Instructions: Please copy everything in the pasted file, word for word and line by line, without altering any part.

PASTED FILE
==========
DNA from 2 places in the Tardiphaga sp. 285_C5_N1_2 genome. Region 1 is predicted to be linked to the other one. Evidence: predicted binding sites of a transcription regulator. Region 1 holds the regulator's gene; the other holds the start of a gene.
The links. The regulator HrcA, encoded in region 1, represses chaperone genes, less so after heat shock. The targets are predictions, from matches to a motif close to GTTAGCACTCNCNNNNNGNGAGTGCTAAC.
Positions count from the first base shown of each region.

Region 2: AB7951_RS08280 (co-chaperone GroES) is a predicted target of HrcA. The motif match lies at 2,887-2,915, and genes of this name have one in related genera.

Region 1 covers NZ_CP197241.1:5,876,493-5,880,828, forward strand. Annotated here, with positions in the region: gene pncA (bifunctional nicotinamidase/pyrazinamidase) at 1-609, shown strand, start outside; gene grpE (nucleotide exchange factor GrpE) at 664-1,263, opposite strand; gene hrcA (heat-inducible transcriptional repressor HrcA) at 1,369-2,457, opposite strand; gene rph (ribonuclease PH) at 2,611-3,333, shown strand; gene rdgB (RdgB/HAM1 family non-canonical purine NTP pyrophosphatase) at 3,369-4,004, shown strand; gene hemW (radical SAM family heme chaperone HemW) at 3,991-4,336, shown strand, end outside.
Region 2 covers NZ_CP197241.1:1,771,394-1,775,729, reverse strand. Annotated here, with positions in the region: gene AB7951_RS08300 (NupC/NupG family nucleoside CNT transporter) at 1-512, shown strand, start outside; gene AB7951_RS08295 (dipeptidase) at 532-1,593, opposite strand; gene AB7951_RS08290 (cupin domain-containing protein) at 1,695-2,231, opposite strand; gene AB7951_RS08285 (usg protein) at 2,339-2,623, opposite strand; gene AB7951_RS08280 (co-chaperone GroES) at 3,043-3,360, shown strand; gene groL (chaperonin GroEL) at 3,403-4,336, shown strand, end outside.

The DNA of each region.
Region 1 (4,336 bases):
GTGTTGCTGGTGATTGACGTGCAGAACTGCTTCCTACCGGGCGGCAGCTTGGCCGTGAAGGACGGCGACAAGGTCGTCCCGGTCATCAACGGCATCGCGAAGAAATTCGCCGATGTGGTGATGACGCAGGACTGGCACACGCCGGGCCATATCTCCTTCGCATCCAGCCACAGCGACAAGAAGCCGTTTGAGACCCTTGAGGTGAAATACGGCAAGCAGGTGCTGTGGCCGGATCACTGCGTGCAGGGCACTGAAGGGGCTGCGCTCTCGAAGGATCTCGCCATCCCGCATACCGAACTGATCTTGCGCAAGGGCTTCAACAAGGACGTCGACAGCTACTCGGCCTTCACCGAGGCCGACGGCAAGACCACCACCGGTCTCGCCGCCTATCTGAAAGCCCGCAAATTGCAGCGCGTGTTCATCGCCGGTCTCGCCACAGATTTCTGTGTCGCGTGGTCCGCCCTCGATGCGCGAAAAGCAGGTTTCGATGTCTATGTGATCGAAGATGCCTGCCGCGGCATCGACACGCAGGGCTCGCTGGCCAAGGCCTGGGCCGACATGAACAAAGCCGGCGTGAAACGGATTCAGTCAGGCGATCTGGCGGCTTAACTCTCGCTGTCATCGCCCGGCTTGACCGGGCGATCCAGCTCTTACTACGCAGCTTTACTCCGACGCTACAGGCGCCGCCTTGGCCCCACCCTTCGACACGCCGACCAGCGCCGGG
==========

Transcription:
DNA from 2 places in the Tardiphaga sp. 285_C5_N1_2 genome. Region 1 is predicted to be linked to the other one. Evidence: predicted binding sites of a transcription regulator. Region 1 holds the regulator's gene; the other holds the start of a gene.
The links. The regulator HrcA, encoded in region 1, represses chaperone genes, less so after heat shock. The targets are predictions, from matches to a motif close to GTTAGCACTCNCNNNNNGNGAGTGCTAAC.
Positions count from the first base shown of each region.

Region 2: AB7951_RS08280 (co-chaperone GroES) is a predicted target of HrcA. The motif match lies at 2,887-2,915, and genes of this name have one in related genera.

Region 1 covers NZ_CP197241.1:5,876,493-5,880,828, forward strand. Annotated here, with positions in the region: gene pncA (bifunctional nicotinamidase/pyrazinamidase) at 1-609, shown strand, start outside; gene grpE (nucleotide exchange factor GrpE) at 664-1,263, opposite strand; gene hrcA (heat-inducible transcriptional repressor HrcA) at 1,369-2,457, opposite strand; gene rph (ribonuclease PH) at 2,611-3,333, shown strand; gene rdgB (RdgB/HAM1 family non-canonical purine NTP pyrophosphatase) at 3,369-4,004, shown strand; gene hemW (radical SAM family heme chaperone HemW) at 3,991-4,336, shown strand, end outside.
Region 2 covers NZ_CP197241.1:1,771,394-1,775,729, reverse strand. Annotated here, with positions in the region: gene AB7951_RS08300 (NupC/NupG family nucleoside CNT transporter) at 1-512, shown strand, start outside; gene AB7951_RS08295 (dipeptidase) at 532-1,593, opposite strand; gene AB7951_RS08290 (cupin domain-containing protein) at 1,695-2,231, opposite strand; gene AB7951_RS08285 (usg protein) at 2,339-2,623, opposite strand; gene AB7951_RS08280 (co-chaperone GroES) at 3,043-3,360, shown strand; gene groL (chaperonin GroEL) at 3,403-4,336, shown strand, end outside.

The DNA of each region.
Region 1 (4,336 bases):
GTGTTGCTGGTGATTGACGTGCAGAACTGCTTCCTACCGGGCGGCAGCTTGGCCGTGAAGGACGGCGACAAGGTCGTCCCGGTCATCAACGGCATCGCGAAGAAATTCGCCGATGTGGTGATGACGCAGGACTGGCACACGCCGGGCCATATCTCCTTCGCATCCAGCCACAGCGACAAGAAGCCGTTTGAGACCCTTGAGGTGAAATACGGCAAGCAGGTGCTGTGGCCGGATCACTGCGTGCAGGGCACTGAAGGGGCTGCGCTCTCGAAGGATCTCGCCATCCCGCATACCGAACTGATCTTGCGCAAGGGCTTCAACAAGGACGTCGACAGCTACTCGGCCTTCACCGAGGCCGACGGCAAGACCACCACCGGTCTCGCCGCCTATCTGAAAGCCCGCAAATTGCAGCGCGTGTTCATCGCCGGTCTCGCCACAGATTTCTGTGTCGCGTGGTCCGCCCTCGATGCGCGAAAAGCAGGTTTCGATGTCTATGTGATCGAAGATGCCTGCCGCGGCATCGACACGCAGGGCTCGCTGGCCAAGGCCTGGGCCGACATGAACAAAGCCGGCGTGAAACGGATTCAGTCAGGCGATCTGGCGGCTTAACTCTCGCTGTCATCGCCCGGCTTGACCGGGCGATCCAGCTCTTACTACGCAGCTTTACTCCGACGCTACAGGCGCCGCCTTGGCCCCACCCTTCGACACGCCGACCAGCGCCGGG